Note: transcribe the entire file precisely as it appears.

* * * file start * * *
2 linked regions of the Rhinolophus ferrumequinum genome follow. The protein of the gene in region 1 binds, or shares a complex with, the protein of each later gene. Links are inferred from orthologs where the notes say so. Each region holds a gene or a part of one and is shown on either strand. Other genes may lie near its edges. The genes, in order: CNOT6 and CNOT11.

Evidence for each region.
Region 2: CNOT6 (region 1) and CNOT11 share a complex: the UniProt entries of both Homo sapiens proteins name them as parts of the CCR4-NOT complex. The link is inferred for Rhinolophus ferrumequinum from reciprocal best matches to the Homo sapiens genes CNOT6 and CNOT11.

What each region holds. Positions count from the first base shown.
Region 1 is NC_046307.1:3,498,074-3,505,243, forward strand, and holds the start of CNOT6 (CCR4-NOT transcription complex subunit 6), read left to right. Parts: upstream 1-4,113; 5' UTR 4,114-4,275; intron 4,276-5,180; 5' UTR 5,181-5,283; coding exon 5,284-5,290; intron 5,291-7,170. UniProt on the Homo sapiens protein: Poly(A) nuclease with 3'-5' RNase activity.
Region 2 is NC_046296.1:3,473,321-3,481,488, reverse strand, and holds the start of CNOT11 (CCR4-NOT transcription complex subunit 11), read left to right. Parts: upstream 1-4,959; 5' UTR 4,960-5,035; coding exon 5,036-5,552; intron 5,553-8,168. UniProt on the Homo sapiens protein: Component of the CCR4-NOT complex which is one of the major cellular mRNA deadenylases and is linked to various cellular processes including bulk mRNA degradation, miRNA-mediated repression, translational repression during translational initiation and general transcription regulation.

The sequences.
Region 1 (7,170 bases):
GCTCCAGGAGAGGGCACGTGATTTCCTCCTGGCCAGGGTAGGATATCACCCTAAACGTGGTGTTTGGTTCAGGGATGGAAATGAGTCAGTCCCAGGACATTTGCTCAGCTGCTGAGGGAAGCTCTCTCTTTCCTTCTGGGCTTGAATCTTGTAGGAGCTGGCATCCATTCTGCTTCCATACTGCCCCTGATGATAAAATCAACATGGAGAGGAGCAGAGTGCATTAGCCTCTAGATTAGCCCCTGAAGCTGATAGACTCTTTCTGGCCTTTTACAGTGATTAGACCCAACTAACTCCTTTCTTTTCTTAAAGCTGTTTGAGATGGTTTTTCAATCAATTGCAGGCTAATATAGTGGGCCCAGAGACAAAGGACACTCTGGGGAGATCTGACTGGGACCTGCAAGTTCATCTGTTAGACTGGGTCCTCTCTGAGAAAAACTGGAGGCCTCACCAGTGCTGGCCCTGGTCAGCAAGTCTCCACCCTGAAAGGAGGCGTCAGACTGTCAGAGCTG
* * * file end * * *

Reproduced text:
2 linked regions of the Rhinolophus ferrumequinum genome follow. The protein of the gene in region 1 binds, or shares a complex with, the protein of each later gene. Links are inferred from orthologs where the notes say so. Each region holds a gene or a part of one and is shown on either strand. Other genes may lie near its edges. The genes, in order: CNOT6 and CNOT11.

Evidence for each region.
Region 2: CNOT6 (region 1) and CNOT11 share a complex: the UniProt entries of both Homo sapiens proteins name them as parts of the CCR4-NOT complex. The link is inferred for Rhinolophus ferrumequinum from reciprocal best matches to the Homo sapiens genes CNOT6 and CNOT11.

What each region holds. Positions count from the first base shown.
Region 1 is NC_046307.1:3,498,074-3,505,243, forward strand, and holds the start of CNOT6 (CCR4-NOT transcription complex subunit 6), read left to right. Parts: upstream 1-4,113; 5' UTR 4,114-4,275; intron 4,276-5,180; 5' UTR 5,181-5,283; coding exon 5,284-5,290; intron 5,291-7,170. UniProt on the Homo sapiens protein: Poly(A) nuclease with 3'-5' RNase activity.
Region 2 is NC_046296.1:3,473,321-3,481,488, reverse strand, and holds the start of CNOT11 (CCR4-NOT transcription complex subunit 11), read left to right. Parts: upstream 1-4,959; 5' UTR 4,960-5,035; coding exon 5,036-5,552; intron 5,553-8,168. UniProt on the Homo sapiens protein: Component of the CCR4-NOT complex which is one of the major cellular mRNA deadenylases and is linked to various cellular processes including bulk mRNA degradation, miRNA-mediated repression, translational repression during translational initiation and general transcription regulation.

The sequences.
Region 1 (7,170 bases):
GCTCCAGGAGAGGGCACGTGATTTCCTCCTGGCCAGGGTAGGATATCACCCTAAACGTGGTGTTTGGTTCAGGGATGGAAATGAGTCAGTCCCAGGACATTTGCTCAGCTGCTGAGGGAAGCTCTCTCTTTCCTTCTGGGCTTGAATCTTGTAGGAGCTGGCATCCATTCTGCTTCCATACTGCCCCTGATGATAAAATCAACATGGAGAGGAGCAGAGTGCATTAGCCTCTAGATTAGCCCCTGAAGCTGATAGACTCTTTCTGGCCTTTTACAGTGATTAGACCCAACTAACTCCTTTCTTTTCTTAAAGCTGTTTGAGATGGTTTTTCAATCAATTGCAGGCTAATATAGTGGGCCCAGAGACAAAGGACACTCTGGGGAGATCTGACTGGGACCTGCAAGTTCATCTGTTAGACTGGGTCCTCTCTGAGAAAAACTGGAGGCCTCACCAGTGCTGGCCCTGGTCAGCAAGTCTCCACCCTGAAAGGAGGCGTCAGACTGTCAGAGCTG